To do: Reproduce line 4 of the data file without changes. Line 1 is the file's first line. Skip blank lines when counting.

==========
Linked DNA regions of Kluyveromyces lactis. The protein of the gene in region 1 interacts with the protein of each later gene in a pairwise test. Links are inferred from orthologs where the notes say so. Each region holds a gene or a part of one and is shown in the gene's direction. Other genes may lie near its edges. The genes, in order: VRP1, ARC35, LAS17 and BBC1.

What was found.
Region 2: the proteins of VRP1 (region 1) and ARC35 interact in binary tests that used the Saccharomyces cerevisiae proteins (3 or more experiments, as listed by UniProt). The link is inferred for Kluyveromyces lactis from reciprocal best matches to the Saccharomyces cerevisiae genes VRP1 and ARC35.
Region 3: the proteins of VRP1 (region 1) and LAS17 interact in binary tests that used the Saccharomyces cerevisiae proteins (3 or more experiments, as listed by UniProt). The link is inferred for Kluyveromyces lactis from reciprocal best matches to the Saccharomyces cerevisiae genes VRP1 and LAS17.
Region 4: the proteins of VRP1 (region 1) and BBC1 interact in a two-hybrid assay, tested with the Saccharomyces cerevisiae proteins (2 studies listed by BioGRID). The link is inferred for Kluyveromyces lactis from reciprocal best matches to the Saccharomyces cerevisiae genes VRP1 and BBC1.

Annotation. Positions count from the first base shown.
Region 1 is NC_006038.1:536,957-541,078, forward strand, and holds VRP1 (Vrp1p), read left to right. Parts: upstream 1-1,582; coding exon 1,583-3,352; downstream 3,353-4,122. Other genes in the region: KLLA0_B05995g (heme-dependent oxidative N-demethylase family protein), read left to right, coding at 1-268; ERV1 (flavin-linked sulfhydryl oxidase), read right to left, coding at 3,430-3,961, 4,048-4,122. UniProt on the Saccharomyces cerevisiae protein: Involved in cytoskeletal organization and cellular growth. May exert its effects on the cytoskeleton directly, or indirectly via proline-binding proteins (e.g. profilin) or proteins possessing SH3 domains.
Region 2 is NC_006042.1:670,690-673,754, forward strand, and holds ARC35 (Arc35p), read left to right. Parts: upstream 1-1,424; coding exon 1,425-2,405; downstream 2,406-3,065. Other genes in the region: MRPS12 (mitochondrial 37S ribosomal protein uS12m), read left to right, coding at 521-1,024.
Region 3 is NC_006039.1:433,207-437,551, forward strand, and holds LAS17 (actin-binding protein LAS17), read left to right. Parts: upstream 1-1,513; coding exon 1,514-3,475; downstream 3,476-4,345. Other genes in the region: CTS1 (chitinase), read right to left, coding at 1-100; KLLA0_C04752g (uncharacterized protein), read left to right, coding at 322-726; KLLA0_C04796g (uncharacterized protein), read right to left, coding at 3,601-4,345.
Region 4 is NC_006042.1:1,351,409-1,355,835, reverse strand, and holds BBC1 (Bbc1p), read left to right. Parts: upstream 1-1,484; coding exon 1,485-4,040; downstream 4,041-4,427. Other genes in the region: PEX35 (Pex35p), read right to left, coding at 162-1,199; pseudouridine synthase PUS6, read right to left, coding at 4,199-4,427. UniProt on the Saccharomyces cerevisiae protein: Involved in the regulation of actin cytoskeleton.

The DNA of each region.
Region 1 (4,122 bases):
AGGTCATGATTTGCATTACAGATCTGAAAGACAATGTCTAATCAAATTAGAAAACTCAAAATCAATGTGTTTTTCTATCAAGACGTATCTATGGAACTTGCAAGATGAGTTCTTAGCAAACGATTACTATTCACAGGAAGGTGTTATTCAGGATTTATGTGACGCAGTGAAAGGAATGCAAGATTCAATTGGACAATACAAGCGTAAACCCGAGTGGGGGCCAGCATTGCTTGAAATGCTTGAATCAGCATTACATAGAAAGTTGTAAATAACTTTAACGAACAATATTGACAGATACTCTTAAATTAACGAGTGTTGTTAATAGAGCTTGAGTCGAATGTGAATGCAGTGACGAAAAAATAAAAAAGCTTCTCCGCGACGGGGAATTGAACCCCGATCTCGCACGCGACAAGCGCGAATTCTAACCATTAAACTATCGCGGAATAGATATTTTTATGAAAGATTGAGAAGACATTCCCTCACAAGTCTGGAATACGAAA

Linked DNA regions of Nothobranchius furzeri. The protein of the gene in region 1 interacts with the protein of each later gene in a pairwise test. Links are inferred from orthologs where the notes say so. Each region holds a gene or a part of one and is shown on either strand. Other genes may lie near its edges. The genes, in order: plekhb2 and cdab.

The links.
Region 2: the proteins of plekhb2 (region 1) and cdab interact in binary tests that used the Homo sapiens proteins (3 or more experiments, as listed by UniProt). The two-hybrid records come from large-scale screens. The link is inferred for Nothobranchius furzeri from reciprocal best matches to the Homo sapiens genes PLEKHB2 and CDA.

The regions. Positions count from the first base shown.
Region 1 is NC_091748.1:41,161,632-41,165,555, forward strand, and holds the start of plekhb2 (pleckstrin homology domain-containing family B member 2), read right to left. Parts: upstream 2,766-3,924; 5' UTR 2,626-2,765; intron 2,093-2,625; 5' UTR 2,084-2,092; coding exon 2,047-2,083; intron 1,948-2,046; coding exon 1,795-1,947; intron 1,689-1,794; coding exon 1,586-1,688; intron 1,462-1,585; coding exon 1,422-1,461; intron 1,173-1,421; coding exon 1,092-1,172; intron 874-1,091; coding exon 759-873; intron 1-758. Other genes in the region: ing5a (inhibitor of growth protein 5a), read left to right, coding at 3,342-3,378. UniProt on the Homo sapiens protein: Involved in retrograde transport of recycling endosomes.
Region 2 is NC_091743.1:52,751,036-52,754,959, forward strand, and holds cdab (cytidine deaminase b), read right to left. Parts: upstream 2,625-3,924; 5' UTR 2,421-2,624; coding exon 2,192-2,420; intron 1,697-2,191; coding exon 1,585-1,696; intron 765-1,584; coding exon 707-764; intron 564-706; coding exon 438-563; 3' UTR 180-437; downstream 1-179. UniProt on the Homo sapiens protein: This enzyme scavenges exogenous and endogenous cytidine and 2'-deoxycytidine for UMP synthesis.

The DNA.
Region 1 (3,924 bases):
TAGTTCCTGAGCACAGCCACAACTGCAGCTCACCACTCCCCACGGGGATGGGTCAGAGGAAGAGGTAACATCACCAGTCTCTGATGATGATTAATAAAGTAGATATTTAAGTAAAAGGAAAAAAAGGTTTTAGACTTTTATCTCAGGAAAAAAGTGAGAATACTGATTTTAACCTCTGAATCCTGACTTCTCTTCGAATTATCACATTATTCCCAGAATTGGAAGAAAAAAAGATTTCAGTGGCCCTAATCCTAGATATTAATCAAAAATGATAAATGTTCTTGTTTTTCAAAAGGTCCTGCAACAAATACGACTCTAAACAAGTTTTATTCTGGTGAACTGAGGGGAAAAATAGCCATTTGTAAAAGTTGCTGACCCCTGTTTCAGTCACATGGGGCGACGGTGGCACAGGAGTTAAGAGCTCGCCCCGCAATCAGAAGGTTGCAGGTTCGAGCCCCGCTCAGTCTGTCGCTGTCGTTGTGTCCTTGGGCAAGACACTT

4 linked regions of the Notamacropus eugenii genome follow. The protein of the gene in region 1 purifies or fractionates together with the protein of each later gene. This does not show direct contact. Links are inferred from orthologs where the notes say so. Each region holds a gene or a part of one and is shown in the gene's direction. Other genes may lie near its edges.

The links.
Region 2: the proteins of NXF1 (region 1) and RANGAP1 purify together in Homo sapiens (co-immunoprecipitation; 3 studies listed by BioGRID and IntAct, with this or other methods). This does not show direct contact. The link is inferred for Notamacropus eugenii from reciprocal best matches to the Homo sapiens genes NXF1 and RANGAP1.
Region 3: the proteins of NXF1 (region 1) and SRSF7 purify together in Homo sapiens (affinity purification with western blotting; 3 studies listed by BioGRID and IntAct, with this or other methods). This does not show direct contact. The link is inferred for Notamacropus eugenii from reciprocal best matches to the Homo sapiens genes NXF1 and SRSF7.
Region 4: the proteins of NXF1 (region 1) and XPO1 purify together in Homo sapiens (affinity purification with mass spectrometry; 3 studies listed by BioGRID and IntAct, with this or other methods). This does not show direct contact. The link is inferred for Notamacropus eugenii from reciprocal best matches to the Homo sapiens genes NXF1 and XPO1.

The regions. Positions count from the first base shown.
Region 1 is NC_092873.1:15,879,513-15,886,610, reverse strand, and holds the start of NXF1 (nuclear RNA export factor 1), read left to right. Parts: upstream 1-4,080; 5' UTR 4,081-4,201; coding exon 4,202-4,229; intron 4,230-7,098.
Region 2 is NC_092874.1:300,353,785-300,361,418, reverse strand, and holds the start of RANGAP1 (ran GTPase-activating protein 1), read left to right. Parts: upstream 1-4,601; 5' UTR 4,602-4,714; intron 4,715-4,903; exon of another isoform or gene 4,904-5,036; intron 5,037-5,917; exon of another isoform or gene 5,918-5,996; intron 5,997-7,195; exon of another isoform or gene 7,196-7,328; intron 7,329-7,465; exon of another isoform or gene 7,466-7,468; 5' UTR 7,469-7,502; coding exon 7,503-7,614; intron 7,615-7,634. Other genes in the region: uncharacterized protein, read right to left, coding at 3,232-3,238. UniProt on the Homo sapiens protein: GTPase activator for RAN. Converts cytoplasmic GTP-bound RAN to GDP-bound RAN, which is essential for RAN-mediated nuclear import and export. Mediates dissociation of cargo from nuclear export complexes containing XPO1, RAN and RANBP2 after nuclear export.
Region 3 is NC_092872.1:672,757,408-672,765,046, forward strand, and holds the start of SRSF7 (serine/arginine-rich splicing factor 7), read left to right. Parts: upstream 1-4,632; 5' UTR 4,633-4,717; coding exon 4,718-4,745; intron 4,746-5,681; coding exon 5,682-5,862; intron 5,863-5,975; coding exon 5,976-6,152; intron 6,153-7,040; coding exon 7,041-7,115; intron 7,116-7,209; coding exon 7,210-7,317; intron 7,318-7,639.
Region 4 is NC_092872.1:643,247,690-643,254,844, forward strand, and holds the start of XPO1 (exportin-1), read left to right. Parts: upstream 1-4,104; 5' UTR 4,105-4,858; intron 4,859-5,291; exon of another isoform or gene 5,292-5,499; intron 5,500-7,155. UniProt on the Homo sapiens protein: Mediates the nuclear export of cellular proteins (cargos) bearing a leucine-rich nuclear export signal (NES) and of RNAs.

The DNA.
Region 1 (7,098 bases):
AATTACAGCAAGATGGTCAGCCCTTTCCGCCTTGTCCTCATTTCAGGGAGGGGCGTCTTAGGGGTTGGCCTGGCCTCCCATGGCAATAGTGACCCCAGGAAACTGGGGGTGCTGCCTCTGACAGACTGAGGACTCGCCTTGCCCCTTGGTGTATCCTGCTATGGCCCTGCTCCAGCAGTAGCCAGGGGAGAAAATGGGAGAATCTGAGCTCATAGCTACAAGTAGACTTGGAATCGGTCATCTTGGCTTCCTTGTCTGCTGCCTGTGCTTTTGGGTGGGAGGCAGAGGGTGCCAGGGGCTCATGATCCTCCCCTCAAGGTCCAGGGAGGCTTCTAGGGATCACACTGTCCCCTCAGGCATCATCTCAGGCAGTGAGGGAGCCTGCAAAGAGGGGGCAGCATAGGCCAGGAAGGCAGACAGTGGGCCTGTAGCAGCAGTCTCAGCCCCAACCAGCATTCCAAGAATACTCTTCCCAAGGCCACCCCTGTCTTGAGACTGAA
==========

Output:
Region 3: the proteins of VRP1 (region 1) and LAS17 interact in binary tests that used the Saccharomyces cerevisiae proteins (3 or more experiments, as listed by UniProt). The link is inferred for Kluyveromyces lactis from reciprocal best matches to the Saccharomyces cerevisiae genes VRP1 and LAS17.